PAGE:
Sue Smethurst’s The Freedom Circus is not only a well-written novel but one that perfectly exemplifies the power of people. While it is a difficult read at times, it is also an important piece of literature in society’s current climate and should not be overlooked; The Freedom Circus does exceptional cultural work as it reminds readers not only of the past but of why we should fight so hard to preserve the intimate details of it.
Each time Smethurst sat down with her grandmother-in-law, Mindla, to hear and record her story of the Holocaust, she was shooed away. At the time of the recording, Mindla was living in a Jewish nursing home in Melbourne with other survivors; although her body was deteriorating, her memory sharp as a tack. Mindla would insist that her story was ‘nothing special’ and questioned why there was such an interest in it. As her health began to deteriorate, Smethurst began to push harder to uncover the truth. Each week Smethurst would bring a cake from her favourite shop in St Kilda, a bottle of the brightest nail polish available, a selection of old pictures, and her tape recorder to capture Mindla’s history. And what an unbelievable one it was. Smethurst learnt the story of a young woman who lived in Warsaw who met and fell in love with Kubush, a performer in one of Poland’s premier circuses. When Poland was divided by the Russian and German armies, Mindla and Kubush escaped with their young son — embarking on a daunting journey through the USSR and the Middle East to Africa and eventually Australia.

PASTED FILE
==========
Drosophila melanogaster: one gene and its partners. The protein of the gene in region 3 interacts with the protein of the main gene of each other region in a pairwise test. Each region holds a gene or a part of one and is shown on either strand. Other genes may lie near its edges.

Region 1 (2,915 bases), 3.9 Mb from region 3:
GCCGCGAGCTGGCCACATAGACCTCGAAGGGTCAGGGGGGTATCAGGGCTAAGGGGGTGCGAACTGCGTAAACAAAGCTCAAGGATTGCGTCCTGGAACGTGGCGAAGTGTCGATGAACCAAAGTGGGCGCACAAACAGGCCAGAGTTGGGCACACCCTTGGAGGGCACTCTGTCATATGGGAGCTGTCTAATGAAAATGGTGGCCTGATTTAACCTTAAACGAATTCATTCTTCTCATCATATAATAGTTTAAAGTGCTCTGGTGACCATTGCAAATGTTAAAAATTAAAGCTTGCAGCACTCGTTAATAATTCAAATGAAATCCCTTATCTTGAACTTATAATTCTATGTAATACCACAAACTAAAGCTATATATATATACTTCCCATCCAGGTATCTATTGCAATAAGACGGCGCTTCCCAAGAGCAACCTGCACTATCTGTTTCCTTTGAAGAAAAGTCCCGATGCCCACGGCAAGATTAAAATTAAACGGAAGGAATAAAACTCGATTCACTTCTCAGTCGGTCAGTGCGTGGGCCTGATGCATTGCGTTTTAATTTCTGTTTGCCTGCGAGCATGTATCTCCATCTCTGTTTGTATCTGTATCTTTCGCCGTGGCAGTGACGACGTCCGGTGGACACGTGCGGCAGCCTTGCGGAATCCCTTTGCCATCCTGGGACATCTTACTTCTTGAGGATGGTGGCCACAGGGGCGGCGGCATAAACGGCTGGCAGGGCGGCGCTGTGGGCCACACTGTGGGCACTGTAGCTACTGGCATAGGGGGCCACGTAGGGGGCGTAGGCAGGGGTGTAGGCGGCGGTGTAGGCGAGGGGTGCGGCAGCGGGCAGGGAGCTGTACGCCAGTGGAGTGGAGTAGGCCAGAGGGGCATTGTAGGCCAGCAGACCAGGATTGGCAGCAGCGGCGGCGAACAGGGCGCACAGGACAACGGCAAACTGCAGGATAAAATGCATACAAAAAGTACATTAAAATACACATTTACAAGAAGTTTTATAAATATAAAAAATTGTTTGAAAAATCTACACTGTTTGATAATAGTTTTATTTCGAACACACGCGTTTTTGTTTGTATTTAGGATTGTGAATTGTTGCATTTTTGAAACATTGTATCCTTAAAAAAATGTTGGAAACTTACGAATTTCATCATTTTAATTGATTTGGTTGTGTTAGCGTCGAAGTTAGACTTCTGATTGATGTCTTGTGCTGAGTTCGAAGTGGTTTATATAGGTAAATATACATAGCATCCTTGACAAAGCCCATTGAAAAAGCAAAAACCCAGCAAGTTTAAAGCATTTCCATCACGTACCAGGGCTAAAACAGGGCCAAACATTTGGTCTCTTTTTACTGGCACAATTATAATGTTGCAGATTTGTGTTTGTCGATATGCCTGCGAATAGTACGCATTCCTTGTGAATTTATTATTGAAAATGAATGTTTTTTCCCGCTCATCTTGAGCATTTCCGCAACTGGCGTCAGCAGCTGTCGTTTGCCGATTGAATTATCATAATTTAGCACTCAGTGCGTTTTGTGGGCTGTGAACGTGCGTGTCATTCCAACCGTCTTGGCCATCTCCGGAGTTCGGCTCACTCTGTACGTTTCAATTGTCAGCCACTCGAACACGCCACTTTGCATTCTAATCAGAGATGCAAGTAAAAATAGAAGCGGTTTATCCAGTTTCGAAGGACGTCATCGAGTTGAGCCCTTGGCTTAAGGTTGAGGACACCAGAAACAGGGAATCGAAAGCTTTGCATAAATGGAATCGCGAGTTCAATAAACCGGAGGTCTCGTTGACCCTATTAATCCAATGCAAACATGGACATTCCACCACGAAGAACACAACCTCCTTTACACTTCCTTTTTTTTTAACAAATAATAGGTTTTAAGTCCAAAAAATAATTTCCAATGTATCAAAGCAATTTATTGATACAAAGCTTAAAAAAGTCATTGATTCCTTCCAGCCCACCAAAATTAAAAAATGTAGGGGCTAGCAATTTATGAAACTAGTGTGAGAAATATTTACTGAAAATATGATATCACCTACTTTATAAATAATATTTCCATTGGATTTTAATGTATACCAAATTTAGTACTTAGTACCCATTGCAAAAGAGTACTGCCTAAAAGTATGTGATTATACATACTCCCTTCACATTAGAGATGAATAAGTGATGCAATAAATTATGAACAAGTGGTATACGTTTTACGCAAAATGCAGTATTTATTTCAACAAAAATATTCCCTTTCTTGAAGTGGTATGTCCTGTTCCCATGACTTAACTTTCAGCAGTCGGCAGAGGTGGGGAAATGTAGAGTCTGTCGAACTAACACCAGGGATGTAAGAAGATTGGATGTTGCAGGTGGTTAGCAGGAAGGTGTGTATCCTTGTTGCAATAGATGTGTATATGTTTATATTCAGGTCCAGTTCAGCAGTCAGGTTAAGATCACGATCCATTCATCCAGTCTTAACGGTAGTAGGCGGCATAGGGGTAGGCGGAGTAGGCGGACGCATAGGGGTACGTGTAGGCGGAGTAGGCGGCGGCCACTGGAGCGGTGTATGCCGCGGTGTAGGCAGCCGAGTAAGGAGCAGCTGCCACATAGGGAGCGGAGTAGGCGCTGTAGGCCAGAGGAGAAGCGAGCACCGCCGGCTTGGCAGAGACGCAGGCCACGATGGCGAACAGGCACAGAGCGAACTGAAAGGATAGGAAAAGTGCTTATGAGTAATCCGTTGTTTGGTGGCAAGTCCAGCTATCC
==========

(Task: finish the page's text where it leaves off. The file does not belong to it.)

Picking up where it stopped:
The Freedom Circus is an exceptional novel that shines an uncomfortable — yet necessary — light on the experiences that aren’t oftentimes at the forefront of dialogue regarding World War Two. Concentration camps, gas chambers, and fighting on the front, while still within the story, are not at its core. The brutality of German occupation is instead given great attention with a grand chunk of the novel focusing on Mindla’s experience with the Soviet-controlled areas of Poland. This new account of and angle on hardship makes this novel all the more powerful. At times, it is easy to forget that The Freedom Circus is the tale of an actual person as opposed to a fictional character. Smethurst is so thorough in her explanation of people and events that it would not be difficult to believe that this story is the fictional product of a wonderful and experienced writer; however, it is not. Smethurst does an exceptional job in seamlessly blending the information given to her firsthand by Mindla and that acquired via an extensive historical deep dive. It is well-executed, so much so that it could be considered art.
Essentially, Sue Smethurst’s The Freedom Circus is a tribute to the people that have shaped our lives today—those that demonstrated resilience, strength and power in the most brutal of circumstances. It is an incredible story full of incredible people that will no doubt have a great effect on our cultural climate. I look forward to seeing its success not only within Australia, but worldwide.